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series 1

2-nor­bornyl cat­ion

Other names: 2-bi­cyclo­[2.2.1]­heptyl cation


19/50 common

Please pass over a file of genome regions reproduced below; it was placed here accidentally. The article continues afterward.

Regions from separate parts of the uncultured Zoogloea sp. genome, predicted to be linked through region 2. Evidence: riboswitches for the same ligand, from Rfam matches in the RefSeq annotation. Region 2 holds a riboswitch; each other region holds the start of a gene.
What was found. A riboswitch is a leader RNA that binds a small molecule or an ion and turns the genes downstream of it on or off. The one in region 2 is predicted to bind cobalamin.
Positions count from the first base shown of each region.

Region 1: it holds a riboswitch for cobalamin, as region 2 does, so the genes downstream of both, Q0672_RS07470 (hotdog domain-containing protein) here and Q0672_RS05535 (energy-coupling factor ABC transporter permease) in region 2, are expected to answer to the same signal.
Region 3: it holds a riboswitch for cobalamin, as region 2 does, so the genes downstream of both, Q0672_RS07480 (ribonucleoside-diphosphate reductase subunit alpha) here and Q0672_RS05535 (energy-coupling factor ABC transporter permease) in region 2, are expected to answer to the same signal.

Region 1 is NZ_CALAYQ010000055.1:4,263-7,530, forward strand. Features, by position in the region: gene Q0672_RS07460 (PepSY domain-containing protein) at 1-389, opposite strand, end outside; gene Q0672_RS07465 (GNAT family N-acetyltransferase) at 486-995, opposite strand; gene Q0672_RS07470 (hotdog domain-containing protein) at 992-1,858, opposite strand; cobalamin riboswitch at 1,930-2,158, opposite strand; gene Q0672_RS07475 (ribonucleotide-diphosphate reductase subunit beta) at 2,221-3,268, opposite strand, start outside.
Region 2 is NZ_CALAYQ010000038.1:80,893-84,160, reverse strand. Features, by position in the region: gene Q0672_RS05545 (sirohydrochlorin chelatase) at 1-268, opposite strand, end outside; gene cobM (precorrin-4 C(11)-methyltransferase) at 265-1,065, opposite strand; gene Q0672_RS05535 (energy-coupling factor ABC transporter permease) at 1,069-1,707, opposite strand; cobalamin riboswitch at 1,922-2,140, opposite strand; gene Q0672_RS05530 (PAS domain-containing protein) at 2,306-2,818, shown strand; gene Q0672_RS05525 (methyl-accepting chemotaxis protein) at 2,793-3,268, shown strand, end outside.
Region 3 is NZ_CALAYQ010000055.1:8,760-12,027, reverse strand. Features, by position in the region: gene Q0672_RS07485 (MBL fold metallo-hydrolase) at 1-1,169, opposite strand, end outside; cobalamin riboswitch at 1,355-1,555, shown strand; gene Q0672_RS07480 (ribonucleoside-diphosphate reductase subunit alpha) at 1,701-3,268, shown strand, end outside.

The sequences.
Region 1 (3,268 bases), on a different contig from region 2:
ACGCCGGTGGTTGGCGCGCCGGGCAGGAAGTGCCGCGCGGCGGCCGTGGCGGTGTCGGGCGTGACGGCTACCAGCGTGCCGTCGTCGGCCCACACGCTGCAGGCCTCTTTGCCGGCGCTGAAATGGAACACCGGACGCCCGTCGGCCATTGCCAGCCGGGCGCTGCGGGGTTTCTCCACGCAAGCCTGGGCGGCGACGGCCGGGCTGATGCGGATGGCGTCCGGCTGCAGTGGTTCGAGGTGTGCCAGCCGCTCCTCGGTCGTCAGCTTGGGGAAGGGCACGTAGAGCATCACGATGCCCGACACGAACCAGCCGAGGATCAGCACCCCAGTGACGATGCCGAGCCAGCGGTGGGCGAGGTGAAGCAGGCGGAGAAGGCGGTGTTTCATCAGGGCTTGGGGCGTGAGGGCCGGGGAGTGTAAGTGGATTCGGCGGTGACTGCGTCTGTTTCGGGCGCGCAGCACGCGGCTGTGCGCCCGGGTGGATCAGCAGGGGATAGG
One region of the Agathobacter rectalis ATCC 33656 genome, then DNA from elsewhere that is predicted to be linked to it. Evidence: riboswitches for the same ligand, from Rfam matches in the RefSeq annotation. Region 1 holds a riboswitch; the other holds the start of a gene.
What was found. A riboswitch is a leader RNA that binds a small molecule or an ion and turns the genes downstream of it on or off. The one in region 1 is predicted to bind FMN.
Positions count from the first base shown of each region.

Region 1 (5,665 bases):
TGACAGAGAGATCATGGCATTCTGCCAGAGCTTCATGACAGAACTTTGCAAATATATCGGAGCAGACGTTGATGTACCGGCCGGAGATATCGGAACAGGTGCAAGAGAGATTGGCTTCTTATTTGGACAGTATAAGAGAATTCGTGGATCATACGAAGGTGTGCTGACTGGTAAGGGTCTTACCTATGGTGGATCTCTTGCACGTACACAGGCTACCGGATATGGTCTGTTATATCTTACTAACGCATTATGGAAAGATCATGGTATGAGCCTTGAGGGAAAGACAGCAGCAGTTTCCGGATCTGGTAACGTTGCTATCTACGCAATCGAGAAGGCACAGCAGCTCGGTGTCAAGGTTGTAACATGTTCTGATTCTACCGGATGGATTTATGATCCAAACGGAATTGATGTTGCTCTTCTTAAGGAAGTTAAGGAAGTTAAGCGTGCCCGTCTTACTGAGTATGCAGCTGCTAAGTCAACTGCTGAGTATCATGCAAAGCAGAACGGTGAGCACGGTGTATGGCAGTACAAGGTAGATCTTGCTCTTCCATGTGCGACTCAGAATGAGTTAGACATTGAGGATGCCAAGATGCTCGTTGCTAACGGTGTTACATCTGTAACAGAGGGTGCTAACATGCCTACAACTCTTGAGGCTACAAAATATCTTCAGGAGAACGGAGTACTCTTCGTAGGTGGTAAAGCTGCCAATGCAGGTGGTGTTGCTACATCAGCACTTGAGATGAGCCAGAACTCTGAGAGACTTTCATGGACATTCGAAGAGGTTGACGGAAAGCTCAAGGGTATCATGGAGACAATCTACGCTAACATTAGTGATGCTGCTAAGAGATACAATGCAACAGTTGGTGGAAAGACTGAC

2-norbornyl refers to a specific cation of the simple bicyclic organic molecule norbornane. This species was the subject of a decades-long feud in the chemical literature stretching back to the year 1949 whose contours at times proved so vitriolic that entire articles were written on the subject from the mediating perspective of an "innocent bystander". The subject of the debate relates to the fundamental nature of multiple resonance states such as benzene. Such molecules display structural characteristics akin to a weighted average of their individual resonance contributors. However, for much of chemical history it was unclear whether, at the atomic level, molecules actually "jumped between" individual resonance structures at incredible speed (the so-called "classical depiction") or if the delocalized weighted average of the theoretical resonance contributors (the "non-classical depiction") was itself somehow the true state of the species. 2-norbornyl is noteworthy because it was the first chemical species for which researchers were able to demonstrate empirically (by spectroscopic, computational, and crystallographic means) that the delocalized non-classical picture of 2-norbornyl (depicted here) was in fact the true ground state of the cation. This seemingly trivial observation in fact reveals something deeply insightful (and, some might say, unnerving) about the fundamentally quantum nature of reality.